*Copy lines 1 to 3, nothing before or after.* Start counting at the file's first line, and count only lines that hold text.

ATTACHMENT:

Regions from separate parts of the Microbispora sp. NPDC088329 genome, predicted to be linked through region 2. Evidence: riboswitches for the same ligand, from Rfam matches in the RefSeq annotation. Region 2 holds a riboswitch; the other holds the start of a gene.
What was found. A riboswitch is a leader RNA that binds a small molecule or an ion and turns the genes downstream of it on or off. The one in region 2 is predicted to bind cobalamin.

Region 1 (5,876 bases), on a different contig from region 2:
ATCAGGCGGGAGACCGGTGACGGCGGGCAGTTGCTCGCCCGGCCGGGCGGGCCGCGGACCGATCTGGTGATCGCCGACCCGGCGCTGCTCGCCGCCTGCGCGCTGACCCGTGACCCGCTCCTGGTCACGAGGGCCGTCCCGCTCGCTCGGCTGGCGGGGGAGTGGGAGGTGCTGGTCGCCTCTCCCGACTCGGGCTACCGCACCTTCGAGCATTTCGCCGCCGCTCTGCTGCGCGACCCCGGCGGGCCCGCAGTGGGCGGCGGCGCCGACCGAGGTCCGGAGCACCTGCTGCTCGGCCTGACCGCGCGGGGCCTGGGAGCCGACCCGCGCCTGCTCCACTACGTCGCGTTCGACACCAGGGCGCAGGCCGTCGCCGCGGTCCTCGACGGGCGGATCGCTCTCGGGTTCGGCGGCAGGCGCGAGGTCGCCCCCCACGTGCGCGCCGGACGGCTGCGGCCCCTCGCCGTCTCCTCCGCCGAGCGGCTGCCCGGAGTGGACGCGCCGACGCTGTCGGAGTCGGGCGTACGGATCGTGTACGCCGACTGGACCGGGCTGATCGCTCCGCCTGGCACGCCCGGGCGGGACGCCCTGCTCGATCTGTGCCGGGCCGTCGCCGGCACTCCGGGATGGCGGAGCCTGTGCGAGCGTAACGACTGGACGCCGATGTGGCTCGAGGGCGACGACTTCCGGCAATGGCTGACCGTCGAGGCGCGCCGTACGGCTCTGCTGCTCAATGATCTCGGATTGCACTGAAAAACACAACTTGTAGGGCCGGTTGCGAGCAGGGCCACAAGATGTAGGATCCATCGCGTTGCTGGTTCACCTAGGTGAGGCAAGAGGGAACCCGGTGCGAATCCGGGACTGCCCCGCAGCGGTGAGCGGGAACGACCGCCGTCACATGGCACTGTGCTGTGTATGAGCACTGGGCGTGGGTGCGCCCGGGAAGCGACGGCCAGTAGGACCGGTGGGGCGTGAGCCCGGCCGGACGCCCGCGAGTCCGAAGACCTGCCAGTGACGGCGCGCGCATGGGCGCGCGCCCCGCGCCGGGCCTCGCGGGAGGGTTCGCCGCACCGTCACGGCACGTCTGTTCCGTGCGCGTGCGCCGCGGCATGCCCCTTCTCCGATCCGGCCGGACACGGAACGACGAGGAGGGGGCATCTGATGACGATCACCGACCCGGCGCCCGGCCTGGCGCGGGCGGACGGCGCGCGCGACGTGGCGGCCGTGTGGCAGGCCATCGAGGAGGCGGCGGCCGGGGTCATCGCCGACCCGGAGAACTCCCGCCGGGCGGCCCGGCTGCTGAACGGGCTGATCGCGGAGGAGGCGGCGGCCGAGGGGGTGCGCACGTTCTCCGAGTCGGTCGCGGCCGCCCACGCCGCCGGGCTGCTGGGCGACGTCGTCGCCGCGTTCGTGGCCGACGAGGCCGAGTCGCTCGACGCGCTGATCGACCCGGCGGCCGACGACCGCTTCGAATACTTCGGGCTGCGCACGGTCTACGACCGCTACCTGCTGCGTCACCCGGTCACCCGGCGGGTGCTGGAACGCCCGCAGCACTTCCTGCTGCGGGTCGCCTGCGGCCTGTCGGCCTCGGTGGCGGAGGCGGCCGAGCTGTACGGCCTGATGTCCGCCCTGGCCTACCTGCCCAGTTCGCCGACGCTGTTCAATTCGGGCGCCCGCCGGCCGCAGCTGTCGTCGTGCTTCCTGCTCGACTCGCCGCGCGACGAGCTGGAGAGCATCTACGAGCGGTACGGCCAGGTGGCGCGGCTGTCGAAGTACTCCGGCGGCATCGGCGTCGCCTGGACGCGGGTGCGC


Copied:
Regions from separate parts of the Microbispora sp. NPDC088329 genome, predicted to be linked through region 2. Evidence: riboswitches for the same ligand, from Rfam matches in the RefSeq annotation. Region 2 holds a riboswitch; the other holds the start of a gene.
What was found. A riboswitch is a leader RNA that binds a small molecule or an ion and turns the genes downstream of it on or off. The one in region 2 is predicted to bind cobalamin.

Region 1 (5,876 bases), on a different contig from region 2: